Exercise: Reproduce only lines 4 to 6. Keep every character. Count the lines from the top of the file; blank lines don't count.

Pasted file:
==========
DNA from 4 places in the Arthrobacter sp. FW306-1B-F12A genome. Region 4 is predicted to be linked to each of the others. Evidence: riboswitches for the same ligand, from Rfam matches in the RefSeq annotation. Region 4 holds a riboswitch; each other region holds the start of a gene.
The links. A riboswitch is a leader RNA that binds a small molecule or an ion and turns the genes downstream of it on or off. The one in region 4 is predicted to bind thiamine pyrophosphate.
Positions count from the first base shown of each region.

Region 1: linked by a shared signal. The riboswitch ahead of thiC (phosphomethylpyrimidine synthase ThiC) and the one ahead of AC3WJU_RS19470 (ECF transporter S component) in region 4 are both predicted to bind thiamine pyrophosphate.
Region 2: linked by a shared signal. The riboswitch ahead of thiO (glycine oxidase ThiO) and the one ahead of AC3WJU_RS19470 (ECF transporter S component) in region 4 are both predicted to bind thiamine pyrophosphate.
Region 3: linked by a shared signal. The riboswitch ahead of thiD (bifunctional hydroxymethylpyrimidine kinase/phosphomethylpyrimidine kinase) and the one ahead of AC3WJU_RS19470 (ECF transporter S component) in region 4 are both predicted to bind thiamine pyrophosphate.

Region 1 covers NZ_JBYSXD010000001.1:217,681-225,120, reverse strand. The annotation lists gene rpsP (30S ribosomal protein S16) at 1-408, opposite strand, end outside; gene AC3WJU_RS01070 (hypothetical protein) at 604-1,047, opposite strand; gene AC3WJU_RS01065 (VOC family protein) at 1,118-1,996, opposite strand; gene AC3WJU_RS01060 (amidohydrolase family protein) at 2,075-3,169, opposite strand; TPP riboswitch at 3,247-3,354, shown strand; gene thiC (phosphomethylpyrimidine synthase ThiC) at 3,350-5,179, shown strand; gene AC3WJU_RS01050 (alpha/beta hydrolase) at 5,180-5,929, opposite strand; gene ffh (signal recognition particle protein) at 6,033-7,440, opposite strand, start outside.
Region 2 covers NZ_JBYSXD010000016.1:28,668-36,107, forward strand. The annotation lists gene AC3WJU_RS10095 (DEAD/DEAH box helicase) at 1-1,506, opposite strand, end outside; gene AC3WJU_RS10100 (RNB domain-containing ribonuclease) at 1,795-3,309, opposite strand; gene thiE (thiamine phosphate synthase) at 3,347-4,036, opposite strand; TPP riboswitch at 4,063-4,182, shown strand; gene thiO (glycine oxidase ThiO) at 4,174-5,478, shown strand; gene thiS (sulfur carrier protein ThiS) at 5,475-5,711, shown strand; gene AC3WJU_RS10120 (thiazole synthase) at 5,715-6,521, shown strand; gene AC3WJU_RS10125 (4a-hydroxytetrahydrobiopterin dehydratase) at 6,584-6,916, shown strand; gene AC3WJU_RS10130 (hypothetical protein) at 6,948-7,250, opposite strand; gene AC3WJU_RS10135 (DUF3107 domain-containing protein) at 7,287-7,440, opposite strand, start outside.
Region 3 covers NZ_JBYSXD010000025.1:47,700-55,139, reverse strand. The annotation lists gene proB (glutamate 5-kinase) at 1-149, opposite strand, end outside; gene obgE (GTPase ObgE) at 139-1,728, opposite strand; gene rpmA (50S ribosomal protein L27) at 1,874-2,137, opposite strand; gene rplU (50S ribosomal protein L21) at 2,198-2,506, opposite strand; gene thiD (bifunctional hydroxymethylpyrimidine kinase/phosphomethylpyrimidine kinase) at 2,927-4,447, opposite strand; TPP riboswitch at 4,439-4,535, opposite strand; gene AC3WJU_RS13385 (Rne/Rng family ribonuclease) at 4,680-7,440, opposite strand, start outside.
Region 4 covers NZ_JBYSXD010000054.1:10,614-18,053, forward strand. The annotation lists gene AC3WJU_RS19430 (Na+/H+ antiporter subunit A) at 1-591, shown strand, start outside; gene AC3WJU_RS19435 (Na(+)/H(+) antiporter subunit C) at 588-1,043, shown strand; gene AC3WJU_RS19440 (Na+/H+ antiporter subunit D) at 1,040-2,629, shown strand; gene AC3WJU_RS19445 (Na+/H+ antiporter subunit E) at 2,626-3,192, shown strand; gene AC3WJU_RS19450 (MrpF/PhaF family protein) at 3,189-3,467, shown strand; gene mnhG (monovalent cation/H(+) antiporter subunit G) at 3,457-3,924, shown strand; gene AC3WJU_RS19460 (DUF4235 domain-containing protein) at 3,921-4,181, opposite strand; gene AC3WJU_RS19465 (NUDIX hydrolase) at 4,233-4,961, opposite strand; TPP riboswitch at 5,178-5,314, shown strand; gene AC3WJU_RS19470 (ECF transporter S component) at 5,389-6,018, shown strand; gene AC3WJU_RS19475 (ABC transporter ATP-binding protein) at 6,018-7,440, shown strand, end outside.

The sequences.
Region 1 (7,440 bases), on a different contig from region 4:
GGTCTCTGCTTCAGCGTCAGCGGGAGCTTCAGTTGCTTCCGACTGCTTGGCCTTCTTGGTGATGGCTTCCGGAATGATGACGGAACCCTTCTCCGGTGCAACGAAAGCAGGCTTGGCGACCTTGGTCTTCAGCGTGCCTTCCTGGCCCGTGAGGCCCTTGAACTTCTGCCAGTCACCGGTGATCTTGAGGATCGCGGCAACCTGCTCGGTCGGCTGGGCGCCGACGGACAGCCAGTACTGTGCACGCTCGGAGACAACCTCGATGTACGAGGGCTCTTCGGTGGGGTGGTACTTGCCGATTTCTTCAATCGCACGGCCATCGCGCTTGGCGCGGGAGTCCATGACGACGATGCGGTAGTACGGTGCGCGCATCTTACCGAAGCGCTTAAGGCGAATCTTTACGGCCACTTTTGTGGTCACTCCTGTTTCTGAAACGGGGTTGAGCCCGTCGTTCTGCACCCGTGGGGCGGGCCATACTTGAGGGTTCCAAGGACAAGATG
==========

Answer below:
Region 1: linked by a shared signal. The riboswitch ahead of thiC (phosphomethylpyrimidine synthase ThiC) and the one ahead of AC3WJU_RS19470 (ECF transporter S component) in region 4 are both predicted to bind thiamine pyrophosphate.
Region 2: linked by a shared signal. The riboswitch ahead of thiO (glycine oxidase ThiO) and the one ahead of AC3WJU_RS19470 (ECF transporter S component) in region 4 are both predicted to bind thiamine pyrophosphate.
Region 3: linked by a shared signal. The riboswitch ahead of thiD (bifunctional hydroxymethylpyrimidine kinase/phosphomethylpyrimidine kinase) and the one ahead of AC3WJU_RS19470 (ECF transporter S component) in region 4 are both predicted to bind thiamine pyrophosphate.